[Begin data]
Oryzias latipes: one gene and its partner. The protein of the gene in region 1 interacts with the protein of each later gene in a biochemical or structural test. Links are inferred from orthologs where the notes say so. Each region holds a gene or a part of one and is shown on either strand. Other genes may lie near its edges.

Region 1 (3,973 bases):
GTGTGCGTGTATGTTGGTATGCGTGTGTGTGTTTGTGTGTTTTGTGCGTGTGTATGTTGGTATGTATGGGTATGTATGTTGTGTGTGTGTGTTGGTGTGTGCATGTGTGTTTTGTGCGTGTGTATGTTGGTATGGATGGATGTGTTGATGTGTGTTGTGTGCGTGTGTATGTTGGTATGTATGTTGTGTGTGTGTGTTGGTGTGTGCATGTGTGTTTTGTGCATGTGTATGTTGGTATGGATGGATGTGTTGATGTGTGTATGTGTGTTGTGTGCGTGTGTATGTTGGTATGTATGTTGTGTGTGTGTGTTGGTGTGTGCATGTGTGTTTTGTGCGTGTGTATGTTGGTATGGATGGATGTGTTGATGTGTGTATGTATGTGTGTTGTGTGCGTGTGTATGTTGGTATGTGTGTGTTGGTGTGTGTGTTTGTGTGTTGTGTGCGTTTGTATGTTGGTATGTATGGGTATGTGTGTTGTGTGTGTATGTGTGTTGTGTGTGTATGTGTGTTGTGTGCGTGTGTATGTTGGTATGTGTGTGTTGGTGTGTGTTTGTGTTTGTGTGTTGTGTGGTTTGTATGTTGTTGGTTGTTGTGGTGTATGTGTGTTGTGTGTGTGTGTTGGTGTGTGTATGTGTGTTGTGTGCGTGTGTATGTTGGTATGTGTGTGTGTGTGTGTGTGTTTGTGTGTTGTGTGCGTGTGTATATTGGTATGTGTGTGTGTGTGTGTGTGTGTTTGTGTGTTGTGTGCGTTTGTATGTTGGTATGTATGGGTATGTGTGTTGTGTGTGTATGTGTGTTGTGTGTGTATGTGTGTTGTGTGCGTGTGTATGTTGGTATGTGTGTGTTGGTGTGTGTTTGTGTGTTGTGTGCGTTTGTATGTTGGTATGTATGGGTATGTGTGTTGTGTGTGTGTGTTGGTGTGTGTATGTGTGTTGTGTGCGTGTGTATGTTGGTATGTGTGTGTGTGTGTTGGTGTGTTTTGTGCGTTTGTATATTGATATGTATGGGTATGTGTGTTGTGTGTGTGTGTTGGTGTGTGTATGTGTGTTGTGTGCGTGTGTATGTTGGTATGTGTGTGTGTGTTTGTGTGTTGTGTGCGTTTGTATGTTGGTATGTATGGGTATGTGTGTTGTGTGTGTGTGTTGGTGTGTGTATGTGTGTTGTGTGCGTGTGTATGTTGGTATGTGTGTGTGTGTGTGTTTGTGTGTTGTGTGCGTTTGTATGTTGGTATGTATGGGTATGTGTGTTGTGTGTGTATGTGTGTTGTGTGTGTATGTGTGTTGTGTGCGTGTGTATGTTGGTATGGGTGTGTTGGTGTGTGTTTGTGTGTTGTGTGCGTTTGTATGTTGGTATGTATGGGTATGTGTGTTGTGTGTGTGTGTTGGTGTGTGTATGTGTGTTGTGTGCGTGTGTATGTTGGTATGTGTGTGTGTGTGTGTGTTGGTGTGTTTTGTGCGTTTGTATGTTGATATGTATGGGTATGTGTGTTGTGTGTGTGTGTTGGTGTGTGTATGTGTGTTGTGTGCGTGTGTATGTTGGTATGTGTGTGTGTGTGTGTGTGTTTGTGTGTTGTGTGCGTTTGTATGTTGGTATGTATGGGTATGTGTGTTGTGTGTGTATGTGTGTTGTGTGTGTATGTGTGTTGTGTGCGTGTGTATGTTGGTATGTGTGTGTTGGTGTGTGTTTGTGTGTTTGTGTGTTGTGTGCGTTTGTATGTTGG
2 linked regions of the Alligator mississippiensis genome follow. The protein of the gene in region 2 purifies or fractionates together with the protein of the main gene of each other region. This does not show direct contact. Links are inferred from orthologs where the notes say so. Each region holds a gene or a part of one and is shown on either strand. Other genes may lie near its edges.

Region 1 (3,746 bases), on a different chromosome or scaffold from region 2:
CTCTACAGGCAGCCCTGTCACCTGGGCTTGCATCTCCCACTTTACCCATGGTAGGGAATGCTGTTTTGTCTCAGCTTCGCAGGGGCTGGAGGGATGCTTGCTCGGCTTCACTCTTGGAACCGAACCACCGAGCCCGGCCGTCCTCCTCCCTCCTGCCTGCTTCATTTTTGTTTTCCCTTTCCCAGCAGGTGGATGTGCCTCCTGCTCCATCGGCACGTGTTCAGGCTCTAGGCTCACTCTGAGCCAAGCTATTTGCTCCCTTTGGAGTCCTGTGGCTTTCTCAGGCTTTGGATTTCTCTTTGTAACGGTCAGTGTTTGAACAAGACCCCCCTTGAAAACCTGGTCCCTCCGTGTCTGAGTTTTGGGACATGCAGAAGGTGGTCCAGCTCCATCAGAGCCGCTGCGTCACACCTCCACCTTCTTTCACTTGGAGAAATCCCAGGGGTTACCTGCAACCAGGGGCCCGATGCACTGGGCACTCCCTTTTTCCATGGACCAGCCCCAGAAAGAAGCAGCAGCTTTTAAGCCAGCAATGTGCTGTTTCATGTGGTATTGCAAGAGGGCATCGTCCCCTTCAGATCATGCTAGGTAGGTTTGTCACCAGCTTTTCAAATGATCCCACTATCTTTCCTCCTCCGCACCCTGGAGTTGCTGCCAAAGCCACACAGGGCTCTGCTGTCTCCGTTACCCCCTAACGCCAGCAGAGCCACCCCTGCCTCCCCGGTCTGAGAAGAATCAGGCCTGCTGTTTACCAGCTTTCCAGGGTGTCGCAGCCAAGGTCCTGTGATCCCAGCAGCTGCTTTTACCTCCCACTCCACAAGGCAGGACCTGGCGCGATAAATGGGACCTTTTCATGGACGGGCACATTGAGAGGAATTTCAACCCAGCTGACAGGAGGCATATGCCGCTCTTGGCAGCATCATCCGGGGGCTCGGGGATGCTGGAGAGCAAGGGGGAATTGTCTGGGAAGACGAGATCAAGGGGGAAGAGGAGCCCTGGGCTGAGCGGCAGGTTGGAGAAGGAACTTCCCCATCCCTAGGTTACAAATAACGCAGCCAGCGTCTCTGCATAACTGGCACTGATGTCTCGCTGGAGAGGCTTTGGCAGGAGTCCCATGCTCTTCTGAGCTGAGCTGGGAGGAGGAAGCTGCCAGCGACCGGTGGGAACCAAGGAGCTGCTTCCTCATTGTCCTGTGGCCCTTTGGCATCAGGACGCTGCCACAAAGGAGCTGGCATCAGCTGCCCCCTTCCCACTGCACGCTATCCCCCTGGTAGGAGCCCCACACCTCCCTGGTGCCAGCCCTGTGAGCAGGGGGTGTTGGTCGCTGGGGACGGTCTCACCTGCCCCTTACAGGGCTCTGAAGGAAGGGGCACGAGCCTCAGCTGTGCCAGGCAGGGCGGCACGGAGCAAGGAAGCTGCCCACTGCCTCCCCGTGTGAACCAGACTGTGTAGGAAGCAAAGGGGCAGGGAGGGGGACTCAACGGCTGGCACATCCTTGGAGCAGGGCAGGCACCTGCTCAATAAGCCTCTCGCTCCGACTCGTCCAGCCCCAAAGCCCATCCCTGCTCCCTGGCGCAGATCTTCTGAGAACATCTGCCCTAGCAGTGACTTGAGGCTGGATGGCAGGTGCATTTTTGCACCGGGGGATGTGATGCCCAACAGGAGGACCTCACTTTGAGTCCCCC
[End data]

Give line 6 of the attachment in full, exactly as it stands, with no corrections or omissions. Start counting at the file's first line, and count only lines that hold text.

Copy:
CTCTACAGGCAGCCCTGTCACCTGGGCTTGCATCTCCCACTTTACCCATGGTAGGGAATGCTGTTTTGTCTCAGCTTCGCAGGGGCTGGAGGGATGCTTGCTCGGCTTCACTCTTGGAACCGAACCACCGAGCCCGGCCGTCCTCCTCCCTCCTGCCTGCTTCATTTTTGTTTTCCCTTTCCCAGCAGGTGGATGTGCCTCCTGCTCCATCGGCACGTGTTCAGGCTCTAGGCTCACTCTGAGCCAAGCTATTTGCTCCCTTTGGAGTCCTGTGGCTTTCTCAGGCTTTGGATTTCTCTTTGTAACGGTCAGTGTTTGAACAAGACCCCCCTTGAAAACCTGGTCCCTCCGTGTCTGAGTTTTGGGACATGCAGAAGGTGGTCCAGCTCCATCAGAGCCGCTGCGTCACACCTCCACCTTCTTTCACTTGGAGAAATCCCAGGGGTTACCTGCAACCAGGGGCCCGATGCACTGGGCACTCCCTTTTTCCATGGACCAGCCCCAGAAAGAAGCAGCAGCTTTTAAGCCAGCAATGTGCTGTTTCATGTGGTATTGCAAGAGGGCATCGTCCCCTTCAGATCATGCTAGGTAGGTTTGTCACCAGCTTTTCAAATGATCCCACTATCTTTCCTCCTCCGCACCCTGGAGTTGCTGCCAAAGCCACACAGGGCTCTGCTGTCTCCGTTACCCCCTAACGCCAGCAGAGCCACCCCTGCCTCCCCGGTCTGAGAAGAATCAGGCCTGCTGTTTACCAGCTTTCCAGGGTGTCGCAGCCAAGGTCCTGTGATCCCAGCAGCTGCTTTTACCTCCCACTCCACAAGGCAGGACCTGGCGCGATAAATGGGACCTTTTCATGGACGGGCACATTGAGAGGAATTTCAACCCAGCTGACAGGAGGCATATGCCGCTCTTGGCAGCATCATCCGGGGGCTCGGGGATGCTGGAGAGCAAGGGGGAATTGTCTGGGAAGACGAGATCAAGGGGGAAGAGGAGCCCTGGGCTGAGCGGCAGGTTGGAGAAGGAACTTCCCCATCCCTAGGTTACAAATAACGCAGCCAGCGTCTCTGCATAACTGGCACTGATGTCTCGCTGGAGAGGCTTTGGCAGGAGTCCCATGCTCTTCTGAGCTGAGCTGGGAGGAGGAAGCTGCCAGCGACCGGTGGGAACCAAGGAGCTGCTTCCTCATTGTCCTGTGGCCCTTTGGCATCAGGACGCTGCCACAAAGGAGCTGGCATCAGCTGCCCCCTTCCCACTGCACGCTATCCCCCTGGTAGGAGCCCCACACCTCCCTGGTGCCAGCCCTGTGAGCAGGGGGTGTTGGTCGCTGGGGACGGTCTCACCTGCCCCTTACAGGGCTCTGAAGGAAGGGGCACGAGCCTCAGCTGTGCCAGGCAGGGCGGCACGGAGCAAGGAAGCTGCCCACTGCCTCCCCGTGTGAACCAGACTGTGTAGGAAGCAAAGGGGCAGGGAGGGGGACTCAACGGCTGGCACATCCTTGGAGCAGGGCAGGCACCTGCTCAATAAGCCTCTCGCTCCGACTCGTCCAGCCCCAAAGCCCATCCCTGCTCCCTGGCGCAGATCTTCTGAGAACATCTGCCCTAGCAGTGACTTGAGGCTGGATGGCAGGTGCATTTTTGCACCGGGGGATGTGATGCCCAACAGGAGGACCTCACTTTGAGTCCCCC